President Uhuru Kenyatta campaigns in Baringo County. He has made commitments and bail-outs amounting to billions of shillings. (Photo: File/Standard)
President Uhuru Kenyatta’s bag of goodies as he campaigns for his re-election is running into billions of shillings, begging the question whether the financial commitments he is making are budgeted for.
Granting loan waivers, compensations and subsidies to the tune of billions in taxpayers’ money is the order of the day.
While campaigning in Kajiado, Narok and Baringo counties, the President waived a Sh1.5 billion loan owed by wheat, sorghum and livestock farmers.
In the past three years, the Jubilee administration has pumped Sh3.1 billion into the struggling Mumias Sugar Company and another Sh500 million to offset farmers’ debts.
Still in Western region, Uhuru promised Nzoia Sugar Company farmers a Sh300 million bail-out while the Bunyala Fishermen Co-operative Society got a loan waiver of Sh25 million from the Agricultural Development Corporation (ADC).
However, the Nzoia Sugar farmers are yet to receive the promised cash, begging the question whether the money was appropriated by the National Assembly.
Gilbert Awino, the sugar miller’s public relations manager, thanked Uhuru for releasing the funds to pay cane farmers but noted that they were still waiting for the money.
Mr Awino said the money was strictly for paying farmers and would not be diverted, adding that they had been engaging the Ministry of Agriculture to ensure that the funds were released as soon as possible.
In Meru County, the President has given Sh1 billion to help miraa farmers access markets while another Sh475 million was issued as a loan waiver to dairy farmers in the same region. Another Sh478 million loan has been waived for Meru coffee farmers.
In total, Sh1.953 billion has been dangled in the Meru region.
The Jubilee administration has also subsidised maize to the tune of Sh6.5 billion while Kirinyaga rice farmers have received a reprieve with a Sh100 million loan waiver.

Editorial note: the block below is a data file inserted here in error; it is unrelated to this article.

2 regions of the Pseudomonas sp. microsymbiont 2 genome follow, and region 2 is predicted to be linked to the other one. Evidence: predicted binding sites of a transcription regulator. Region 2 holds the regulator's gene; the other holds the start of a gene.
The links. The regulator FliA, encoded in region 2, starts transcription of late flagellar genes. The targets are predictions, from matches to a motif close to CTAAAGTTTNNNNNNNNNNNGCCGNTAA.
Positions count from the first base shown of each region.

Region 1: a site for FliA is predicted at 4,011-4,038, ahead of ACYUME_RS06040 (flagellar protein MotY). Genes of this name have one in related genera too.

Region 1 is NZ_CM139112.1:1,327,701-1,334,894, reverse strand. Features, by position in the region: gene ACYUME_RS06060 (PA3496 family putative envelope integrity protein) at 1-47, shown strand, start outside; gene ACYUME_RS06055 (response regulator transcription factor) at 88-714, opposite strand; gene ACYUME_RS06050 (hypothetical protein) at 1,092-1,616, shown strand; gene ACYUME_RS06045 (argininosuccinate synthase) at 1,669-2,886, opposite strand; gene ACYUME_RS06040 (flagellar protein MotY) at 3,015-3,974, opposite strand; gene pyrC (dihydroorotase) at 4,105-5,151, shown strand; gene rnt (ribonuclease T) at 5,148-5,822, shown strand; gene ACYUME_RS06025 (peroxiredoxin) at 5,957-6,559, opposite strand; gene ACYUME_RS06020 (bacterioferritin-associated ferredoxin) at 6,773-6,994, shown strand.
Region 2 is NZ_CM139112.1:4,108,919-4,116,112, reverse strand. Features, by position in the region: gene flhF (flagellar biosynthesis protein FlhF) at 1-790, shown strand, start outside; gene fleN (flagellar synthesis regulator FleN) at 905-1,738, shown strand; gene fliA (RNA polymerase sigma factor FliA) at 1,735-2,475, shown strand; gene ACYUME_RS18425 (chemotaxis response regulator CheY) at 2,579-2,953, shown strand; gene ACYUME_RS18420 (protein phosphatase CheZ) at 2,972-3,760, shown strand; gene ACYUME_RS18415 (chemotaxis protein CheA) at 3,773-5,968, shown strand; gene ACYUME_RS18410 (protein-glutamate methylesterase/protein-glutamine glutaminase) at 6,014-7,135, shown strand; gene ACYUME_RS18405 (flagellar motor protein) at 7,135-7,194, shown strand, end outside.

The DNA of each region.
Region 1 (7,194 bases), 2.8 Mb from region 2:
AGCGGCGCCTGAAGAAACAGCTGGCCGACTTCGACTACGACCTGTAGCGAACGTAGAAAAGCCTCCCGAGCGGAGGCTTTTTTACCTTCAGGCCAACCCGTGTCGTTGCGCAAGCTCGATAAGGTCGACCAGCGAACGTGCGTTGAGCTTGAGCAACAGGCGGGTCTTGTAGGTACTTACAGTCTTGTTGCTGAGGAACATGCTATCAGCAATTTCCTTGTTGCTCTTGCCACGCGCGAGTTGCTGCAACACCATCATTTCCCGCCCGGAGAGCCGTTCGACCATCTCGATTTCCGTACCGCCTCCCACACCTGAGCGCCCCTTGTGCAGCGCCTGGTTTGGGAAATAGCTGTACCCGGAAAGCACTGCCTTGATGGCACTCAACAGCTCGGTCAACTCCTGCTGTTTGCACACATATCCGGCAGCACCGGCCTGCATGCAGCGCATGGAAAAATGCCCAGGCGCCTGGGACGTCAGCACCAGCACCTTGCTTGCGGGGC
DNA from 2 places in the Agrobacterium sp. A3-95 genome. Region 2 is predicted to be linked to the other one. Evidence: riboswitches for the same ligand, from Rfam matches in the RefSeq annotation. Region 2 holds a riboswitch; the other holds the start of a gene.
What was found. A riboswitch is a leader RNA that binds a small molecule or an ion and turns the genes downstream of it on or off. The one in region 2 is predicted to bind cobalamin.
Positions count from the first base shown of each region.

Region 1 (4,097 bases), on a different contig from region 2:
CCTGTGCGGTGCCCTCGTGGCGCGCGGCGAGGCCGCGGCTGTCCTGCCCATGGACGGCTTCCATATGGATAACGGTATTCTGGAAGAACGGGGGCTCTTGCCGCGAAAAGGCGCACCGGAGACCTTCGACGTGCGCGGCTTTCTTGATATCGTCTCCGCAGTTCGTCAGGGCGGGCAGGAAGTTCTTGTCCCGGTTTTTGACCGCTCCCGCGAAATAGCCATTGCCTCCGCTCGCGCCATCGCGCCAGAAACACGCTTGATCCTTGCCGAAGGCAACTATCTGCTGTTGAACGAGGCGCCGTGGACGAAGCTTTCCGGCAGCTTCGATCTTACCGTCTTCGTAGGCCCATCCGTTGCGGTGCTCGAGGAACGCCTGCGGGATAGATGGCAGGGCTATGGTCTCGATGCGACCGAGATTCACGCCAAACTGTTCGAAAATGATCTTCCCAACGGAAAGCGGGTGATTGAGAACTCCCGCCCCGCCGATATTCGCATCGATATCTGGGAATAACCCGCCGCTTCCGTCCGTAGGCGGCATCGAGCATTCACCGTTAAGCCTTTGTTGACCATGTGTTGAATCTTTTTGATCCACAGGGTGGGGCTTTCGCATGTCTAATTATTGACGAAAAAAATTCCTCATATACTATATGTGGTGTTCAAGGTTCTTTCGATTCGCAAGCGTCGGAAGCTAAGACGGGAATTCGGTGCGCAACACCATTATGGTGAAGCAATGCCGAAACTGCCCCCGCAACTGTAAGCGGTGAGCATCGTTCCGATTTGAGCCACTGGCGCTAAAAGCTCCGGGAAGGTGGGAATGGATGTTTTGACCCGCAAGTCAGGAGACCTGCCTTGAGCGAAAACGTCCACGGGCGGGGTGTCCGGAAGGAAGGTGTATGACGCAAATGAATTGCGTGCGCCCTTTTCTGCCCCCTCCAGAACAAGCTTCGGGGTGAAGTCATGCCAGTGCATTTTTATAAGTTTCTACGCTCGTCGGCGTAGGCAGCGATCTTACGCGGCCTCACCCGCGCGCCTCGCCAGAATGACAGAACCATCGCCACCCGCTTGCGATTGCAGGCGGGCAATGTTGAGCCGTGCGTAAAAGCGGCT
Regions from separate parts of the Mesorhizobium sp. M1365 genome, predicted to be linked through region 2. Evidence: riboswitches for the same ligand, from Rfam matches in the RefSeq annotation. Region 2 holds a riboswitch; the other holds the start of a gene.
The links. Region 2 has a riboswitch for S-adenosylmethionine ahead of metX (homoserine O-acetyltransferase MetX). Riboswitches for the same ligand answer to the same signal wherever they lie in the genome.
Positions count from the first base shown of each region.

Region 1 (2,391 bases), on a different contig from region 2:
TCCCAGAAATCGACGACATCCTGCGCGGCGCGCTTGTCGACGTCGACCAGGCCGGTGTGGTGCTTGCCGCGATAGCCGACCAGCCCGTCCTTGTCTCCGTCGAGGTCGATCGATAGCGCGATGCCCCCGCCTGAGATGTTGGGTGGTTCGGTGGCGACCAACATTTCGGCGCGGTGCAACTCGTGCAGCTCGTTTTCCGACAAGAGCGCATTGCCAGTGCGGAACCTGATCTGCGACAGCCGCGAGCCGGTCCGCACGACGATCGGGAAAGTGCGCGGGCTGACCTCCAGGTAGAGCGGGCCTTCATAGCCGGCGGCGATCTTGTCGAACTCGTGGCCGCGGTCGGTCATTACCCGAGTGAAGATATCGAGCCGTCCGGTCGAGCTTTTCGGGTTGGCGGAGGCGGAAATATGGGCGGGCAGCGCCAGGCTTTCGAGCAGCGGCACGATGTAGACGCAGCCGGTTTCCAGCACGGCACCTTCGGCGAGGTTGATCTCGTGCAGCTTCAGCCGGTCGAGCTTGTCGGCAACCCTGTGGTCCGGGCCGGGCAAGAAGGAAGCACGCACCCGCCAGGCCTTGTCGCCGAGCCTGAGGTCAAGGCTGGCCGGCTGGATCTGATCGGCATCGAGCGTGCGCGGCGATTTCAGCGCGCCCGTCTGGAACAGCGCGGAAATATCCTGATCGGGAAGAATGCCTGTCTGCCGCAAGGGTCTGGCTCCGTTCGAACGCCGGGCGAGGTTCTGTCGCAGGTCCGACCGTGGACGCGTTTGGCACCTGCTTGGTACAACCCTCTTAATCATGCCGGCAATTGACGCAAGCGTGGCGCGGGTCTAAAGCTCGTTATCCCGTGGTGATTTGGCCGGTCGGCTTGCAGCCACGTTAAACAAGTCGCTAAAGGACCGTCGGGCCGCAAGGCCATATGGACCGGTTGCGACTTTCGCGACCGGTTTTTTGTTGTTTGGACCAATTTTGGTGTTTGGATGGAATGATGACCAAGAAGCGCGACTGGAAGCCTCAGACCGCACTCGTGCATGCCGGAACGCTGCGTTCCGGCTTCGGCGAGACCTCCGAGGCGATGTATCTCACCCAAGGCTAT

Exposed: 10 rigging risks in poll register
In Kisii, the President gave cheques worth Sh358 milllion for people displaced in the 2008 post-election violence.
And in Nyamira County the next day, Sh470 million was dished out as compensation to the IDPs living in the region.
In the North Rift, the Jubilee government has indicated that it will compensate Kerio Valley residents displaced by the multi-billion-shilling Kenya Fluorspar Company 40 years ago with a staggering Sh1 billion. An inter-ministerial committee to handle the compensation has been formed.
This follows the President’s directive to Mining Cabinet Secretary Dan Kazungu to initiate the process immediately.
Last month, Mr Kazungu and officials from the Mining ministry toured the area and addressed residents at Kimwarer trading centre in Keiyo South.
The committee comprising members from the Attorney General’s office, Mining, Treasury and Lands ministries as well as National Land Commission (NLC) and the county government was expected to start the process last week.
“We have already received Sh1 billion to commence the compensation. We expect the beneficiaries to receive their dues in a month’s time,” said the CS last month.
Why the Judiciary should be challenged
Campaigning in Kwale County, the Jubilee brigade launched the upgrading of the Kinango-Samburu road in Samburu township to bitumen standards.
The 82-kilometre road is expected to benefit the mining and tourism sectors, open Kwale up to investors and facilitate communication.
Kisumu East MP Shakeel Shabbir, who is a member of the Parliamentary Budget and Appropriations Committee, says the Jubilee administration might be getting money from the Ministry of Interior “whose budget is always shrouded in secrecy”.
According to Mr Shabbir, the Interior ministry got a one-line vote of Sh10 billion for election preparedness. No expenditure breakdown was given.
“I really don’t know where President Kenyatta is getting the money to launch various projects. Security officials have been hiding under the Secrecy Act to divert huge sums of money that cannot be questioned, not even by the Auditor General,” said Shabbir.
It was not easy to establish whether these monies were budgeted or not because some of the projects may or may not have been factored in previous financial allocations.
National Treasury CS Henry Rotich did not respond to our text messages or calls to shed light on the matter.